Revealed: Germany still paying pensions to Nazi volunteers

Telegraph exposes that the German government has continued to pay pensions to Spaniards who volunteered to fight for the Nazis.

Swastika (illustration)
Swastika (illustration) Thinkstock

 

 

 

 

 

 

 

 

 

 

 

The German government has continued to pay pensions to Spaniards who volunteered to fight for the Nazis during World War II, the British Telegraph newspaper revealed on Thursday.

According to the newspaper, Berlin is still honoring an agreement made with the Spanish dictator Francisco Franco, whose regime encouraged volunteers to sign up to fight for Adolf Hitler against Communist Russia between 1941 and 1943.

In a written reply to a parliamentary question by left-wing MP Andrej Hunko, Chancellor Angela Merkel’s government admitted that it was still paying out over €100,000 a year in pensions to survivors and relatives of troops from the so-called Blue Division, in whose ranks Spanish volunteers fought on the Eastern Front.

The current annual bill to German taxpayers stands at €107,352, which is granted to 41 veterans who were wounded while fighting for the Nazis, eight widows of former fighters, and one orphan of a Blue Division volunteer, noted the Telegraph.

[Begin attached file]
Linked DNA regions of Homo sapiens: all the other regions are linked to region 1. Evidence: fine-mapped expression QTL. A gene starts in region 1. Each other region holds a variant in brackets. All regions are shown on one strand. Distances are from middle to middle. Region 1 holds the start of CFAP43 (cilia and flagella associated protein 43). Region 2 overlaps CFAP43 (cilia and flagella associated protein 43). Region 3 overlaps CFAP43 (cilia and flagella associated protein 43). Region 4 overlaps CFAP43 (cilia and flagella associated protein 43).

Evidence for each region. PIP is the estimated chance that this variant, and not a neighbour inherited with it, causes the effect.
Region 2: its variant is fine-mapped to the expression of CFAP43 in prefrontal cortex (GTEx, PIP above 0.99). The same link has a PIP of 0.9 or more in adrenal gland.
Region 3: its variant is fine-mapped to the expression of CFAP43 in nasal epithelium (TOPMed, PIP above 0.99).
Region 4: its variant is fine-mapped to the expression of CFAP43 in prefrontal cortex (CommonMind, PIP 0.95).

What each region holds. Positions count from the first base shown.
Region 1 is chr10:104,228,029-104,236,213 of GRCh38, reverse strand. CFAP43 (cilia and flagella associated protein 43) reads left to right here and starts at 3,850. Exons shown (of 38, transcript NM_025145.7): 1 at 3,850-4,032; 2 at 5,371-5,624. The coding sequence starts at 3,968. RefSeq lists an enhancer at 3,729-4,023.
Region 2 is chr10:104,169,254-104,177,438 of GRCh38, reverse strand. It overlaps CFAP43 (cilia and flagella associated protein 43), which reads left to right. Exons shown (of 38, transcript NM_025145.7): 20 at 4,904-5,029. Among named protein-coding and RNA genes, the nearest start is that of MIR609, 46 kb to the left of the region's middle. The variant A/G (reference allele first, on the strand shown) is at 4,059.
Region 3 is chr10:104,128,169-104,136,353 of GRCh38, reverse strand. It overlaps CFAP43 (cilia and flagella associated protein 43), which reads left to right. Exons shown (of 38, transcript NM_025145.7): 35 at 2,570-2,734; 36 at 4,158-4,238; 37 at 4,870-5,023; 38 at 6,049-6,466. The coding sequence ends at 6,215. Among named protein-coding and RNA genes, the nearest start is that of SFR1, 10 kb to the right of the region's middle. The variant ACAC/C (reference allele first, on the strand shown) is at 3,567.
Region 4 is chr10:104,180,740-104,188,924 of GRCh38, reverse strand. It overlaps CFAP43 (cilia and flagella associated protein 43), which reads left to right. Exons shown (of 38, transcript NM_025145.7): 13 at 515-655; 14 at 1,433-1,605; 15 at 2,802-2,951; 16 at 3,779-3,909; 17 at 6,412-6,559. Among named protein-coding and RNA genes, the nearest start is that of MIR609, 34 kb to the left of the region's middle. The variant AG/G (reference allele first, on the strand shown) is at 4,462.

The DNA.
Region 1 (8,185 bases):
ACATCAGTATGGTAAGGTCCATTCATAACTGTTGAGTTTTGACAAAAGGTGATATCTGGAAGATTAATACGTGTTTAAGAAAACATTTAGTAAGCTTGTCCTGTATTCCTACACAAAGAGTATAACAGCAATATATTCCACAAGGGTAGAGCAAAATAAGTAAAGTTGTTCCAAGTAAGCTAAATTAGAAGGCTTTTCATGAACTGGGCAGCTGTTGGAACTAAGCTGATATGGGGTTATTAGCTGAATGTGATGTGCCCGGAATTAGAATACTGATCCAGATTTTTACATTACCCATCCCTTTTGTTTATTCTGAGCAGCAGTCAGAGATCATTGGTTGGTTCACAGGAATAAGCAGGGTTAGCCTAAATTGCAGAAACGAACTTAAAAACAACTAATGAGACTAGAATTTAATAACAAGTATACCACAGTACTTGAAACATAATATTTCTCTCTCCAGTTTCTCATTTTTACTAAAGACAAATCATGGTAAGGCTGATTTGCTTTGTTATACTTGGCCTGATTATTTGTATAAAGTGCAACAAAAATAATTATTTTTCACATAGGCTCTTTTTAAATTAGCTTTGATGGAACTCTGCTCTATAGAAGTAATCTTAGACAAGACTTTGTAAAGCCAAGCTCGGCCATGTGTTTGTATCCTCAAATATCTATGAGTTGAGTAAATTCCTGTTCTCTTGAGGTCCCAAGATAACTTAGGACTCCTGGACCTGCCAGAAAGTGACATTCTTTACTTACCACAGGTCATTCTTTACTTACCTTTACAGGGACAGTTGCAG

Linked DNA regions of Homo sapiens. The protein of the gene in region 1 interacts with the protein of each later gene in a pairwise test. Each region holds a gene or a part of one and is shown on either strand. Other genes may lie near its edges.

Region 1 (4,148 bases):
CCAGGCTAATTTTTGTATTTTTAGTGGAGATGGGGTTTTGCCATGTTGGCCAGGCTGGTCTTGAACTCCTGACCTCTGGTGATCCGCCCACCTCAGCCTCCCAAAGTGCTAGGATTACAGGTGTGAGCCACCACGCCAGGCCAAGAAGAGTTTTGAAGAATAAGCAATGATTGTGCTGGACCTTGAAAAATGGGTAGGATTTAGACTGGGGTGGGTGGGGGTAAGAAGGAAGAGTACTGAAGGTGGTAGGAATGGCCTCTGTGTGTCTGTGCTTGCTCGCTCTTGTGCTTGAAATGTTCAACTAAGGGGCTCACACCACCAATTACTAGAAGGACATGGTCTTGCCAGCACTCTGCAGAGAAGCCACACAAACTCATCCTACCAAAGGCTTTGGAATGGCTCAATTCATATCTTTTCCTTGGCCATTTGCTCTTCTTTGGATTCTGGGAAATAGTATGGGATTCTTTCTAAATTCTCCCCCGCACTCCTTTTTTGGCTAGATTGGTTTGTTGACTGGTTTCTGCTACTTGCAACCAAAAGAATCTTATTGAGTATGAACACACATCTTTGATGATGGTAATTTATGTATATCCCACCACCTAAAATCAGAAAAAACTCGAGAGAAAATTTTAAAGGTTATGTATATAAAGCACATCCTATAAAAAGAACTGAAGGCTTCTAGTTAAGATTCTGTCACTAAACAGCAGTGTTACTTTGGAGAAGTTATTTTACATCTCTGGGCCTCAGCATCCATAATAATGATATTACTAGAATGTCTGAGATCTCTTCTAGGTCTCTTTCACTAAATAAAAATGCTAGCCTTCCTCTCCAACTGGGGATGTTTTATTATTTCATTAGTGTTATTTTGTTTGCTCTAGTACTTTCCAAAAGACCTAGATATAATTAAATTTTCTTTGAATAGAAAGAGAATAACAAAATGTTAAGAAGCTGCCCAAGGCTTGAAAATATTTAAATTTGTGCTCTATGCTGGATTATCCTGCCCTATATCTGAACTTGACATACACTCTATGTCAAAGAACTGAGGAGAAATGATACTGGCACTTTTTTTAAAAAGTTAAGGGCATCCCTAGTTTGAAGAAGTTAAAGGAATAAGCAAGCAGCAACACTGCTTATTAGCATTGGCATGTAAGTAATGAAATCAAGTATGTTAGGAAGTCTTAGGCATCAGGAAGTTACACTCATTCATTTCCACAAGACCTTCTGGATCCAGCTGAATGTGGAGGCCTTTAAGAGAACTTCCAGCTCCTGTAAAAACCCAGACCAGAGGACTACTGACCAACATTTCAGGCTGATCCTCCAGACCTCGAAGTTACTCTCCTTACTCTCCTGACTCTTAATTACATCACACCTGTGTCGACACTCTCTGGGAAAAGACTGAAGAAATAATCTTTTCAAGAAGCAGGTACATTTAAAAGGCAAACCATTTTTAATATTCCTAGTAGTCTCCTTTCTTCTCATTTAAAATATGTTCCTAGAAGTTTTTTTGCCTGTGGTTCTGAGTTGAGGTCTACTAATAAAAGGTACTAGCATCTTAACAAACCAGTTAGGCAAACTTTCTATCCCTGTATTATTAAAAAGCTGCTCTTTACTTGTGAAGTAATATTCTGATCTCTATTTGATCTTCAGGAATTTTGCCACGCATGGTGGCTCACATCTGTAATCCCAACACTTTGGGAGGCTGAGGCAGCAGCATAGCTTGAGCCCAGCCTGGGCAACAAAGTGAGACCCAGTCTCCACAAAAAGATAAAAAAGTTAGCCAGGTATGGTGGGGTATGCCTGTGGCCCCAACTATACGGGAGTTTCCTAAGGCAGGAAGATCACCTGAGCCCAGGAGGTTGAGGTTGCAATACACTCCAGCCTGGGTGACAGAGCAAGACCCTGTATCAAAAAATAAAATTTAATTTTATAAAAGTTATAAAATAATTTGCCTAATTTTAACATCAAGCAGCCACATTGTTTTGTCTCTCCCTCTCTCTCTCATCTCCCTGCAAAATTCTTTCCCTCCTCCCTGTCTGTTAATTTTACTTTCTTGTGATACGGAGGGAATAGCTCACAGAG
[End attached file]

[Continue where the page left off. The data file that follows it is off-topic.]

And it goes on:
Hunko, a member of Germany’s The Left (Die Linke) party, said it was “a scandal that 70 years after the war, Germany is still paying more than €100,000 a year to Nazi collaborators”.

“At that time, those people volunteered to join the German fascists to fight on their side in the war of extermination in eastern Europe. For me it is incomprehensible that the German government should stick to those payments when so many victims of the war are still waiting today for their rightful compensation,” he added, according to the Telegraph.

The agreement to pay pensions to Blue Division veterans was made between Franco’s government and the Federal Republic of Germany in 1962, the newspaper said.

The written answer to Hunko said that 22,000 Blue Division members were either killed, wounded or declared missing in action during the war, without dividing the different groups of casualties. Other estimates put Spanish dead on the Eastern Front at around 5,000.

The revelation follows a similar one last year in the United States, where The Associated Press exposed that dozens of suspected Nazis, including at least four living beneficiariesreceived millions of dollars in benefits over the years due to legal loopholes.

The House of Representatives later unanimously approved a bill that closes these loopholes and stipulates that Nazis should not get Social Security benefits.

By Ben Ariel

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